The loudest collective gasp I’ve ever heard came courtesy of a Louisville quarterback by the name of Lamar Jackson. He’d just leaped over an entire human.
It was Sept. 9, 2016, in the Carrier Dome. Syracuse was hosting the Cardinals and Jackson, who before that game hadn’t been in much conversation about the best players in college football. I was a student at SU at the time, sitting in the student section aligned with one of the 20-yard lines. I didn’t know Jackson much more than the rest of the country did. All it took was one half to change that.
Lamar Jackson’s Syracuse leap
Louisville already led 28-7 when the Cardinals lined up on first-and-goal just inside the Syracuse 10-yard line. Jackson ran a familiar read option play with his running back, Jeremy Smith, who didn’t get the handoff and was blown up by an SU lineman. Jackson took off in a race for the left pylon, but his path appeared to be blocked by Syracuse defensive back, Cordell Hudson. Hudson went low, and Jackson rose up.
I was at the opposite end of the field, about 80 yards away. That didn’t take away any of the majesty of what Jackson had just done. Jackson flew over Hudson and landed on his feet before having a pretty smooth final few steps to the end zone. The gasp took place in that middling moment, as Jackson hung in the air. He’d already taken all the energy out of the Dome with a big early lead. But for one moment, Syracuse fans were just fans of the most impressive athletic feat to take place in an SU football game in a long time.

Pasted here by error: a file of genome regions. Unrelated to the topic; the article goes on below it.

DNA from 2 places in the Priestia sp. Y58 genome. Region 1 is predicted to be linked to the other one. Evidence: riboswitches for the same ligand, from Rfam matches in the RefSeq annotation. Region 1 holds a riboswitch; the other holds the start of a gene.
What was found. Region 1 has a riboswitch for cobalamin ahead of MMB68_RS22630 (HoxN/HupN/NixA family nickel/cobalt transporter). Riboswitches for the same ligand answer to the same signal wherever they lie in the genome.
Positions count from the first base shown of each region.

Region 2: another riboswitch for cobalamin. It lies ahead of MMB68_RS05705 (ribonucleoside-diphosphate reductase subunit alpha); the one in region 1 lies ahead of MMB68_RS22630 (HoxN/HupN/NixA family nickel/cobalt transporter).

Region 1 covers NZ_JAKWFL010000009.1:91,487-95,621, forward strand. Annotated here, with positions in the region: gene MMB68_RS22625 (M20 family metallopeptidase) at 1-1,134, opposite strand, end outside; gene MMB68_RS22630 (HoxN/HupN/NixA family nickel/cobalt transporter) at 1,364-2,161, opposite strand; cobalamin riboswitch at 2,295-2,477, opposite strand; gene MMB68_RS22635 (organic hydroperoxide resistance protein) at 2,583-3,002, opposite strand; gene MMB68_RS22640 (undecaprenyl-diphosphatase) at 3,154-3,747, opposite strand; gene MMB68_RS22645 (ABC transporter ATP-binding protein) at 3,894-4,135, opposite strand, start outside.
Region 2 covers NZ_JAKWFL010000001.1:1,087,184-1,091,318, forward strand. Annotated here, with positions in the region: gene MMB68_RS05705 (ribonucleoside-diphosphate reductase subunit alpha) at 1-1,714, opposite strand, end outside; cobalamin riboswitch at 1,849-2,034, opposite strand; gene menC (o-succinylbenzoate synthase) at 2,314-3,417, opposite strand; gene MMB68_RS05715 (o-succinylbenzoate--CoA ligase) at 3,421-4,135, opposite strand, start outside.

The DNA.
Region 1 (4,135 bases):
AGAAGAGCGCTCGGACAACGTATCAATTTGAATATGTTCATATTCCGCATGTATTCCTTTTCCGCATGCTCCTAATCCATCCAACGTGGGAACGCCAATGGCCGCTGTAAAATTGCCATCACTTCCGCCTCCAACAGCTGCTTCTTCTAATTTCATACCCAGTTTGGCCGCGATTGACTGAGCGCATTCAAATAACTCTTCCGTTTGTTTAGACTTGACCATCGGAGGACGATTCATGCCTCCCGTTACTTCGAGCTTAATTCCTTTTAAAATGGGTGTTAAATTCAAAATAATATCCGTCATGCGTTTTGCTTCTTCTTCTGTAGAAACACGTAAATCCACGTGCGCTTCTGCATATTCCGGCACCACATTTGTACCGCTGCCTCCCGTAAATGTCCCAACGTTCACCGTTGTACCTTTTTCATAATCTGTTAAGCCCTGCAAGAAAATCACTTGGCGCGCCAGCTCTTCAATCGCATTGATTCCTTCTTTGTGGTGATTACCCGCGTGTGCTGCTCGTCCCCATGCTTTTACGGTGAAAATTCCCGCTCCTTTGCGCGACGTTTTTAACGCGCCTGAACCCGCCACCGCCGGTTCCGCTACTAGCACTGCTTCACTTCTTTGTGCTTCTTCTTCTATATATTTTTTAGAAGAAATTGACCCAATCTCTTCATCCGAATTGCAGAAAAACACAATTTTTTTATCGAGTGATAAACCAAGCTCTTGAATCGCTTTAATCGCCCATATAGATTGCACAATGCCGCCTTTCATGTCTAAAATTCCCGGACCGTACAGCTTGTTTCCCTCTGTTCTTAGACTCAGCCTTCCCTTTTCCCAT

That was Jackson’s fourth rushing touchdown of the game – he’d already scored from 72, 13 and seven yards on runs. That all came after Jackson threw a 72-yard touchdown over the top to James Quick on Louisville’s opening drive. Within less than five minutes, Louisville led 21-0, and that Jackson leaping touchdown put the Cardinals up 35-7 in a first half that didn’t even feel that close.
The week before, Jackson had thrown six touchdowns against Charlotte, but it was his monster game against Syracuse — 411 passing yards, 199 rushing yards and five total touchdowns — that began the true Heisman Watch in Louisville.
Lamar Jackson’s Heisman season
After Jackson lit up Syracuse, he didn’t slow down. The next week, he ran for 146 yards and four more touchdowns on the ground in a win over Florida State. Two weeks later, he ran for another 162 yards and two touchdowns in a highly anticipated matchup with Clemson.
The highlights didn’t stop coming, either. He threw for more than 300 yards against North Carolina State and Virginia. He continued breaking the century mark on the ground, against Duke, Boston College, Wake Forest and Kentucky.
By the end of the season, Jackson was lifting the Heisman Trophy. He finished the year with 3543 passing yards and 30 touchdowns to go with 1571 rushing yards and 21 more touchdowns. The Cardinals finished 9-4.
A year later, Jackson finished third in the Heisman Trophy voting as Baker Mayfield took home the award. The Ravens picked Jackson with the 32nd overall pick in 2018, and the rest is pretty much history. And while by no means did Jackson’s career begin on that September night in Syracuse, his first true Heisman moment was one that made the whole Carrier Dome gasp collectively and still blows my mind four years later.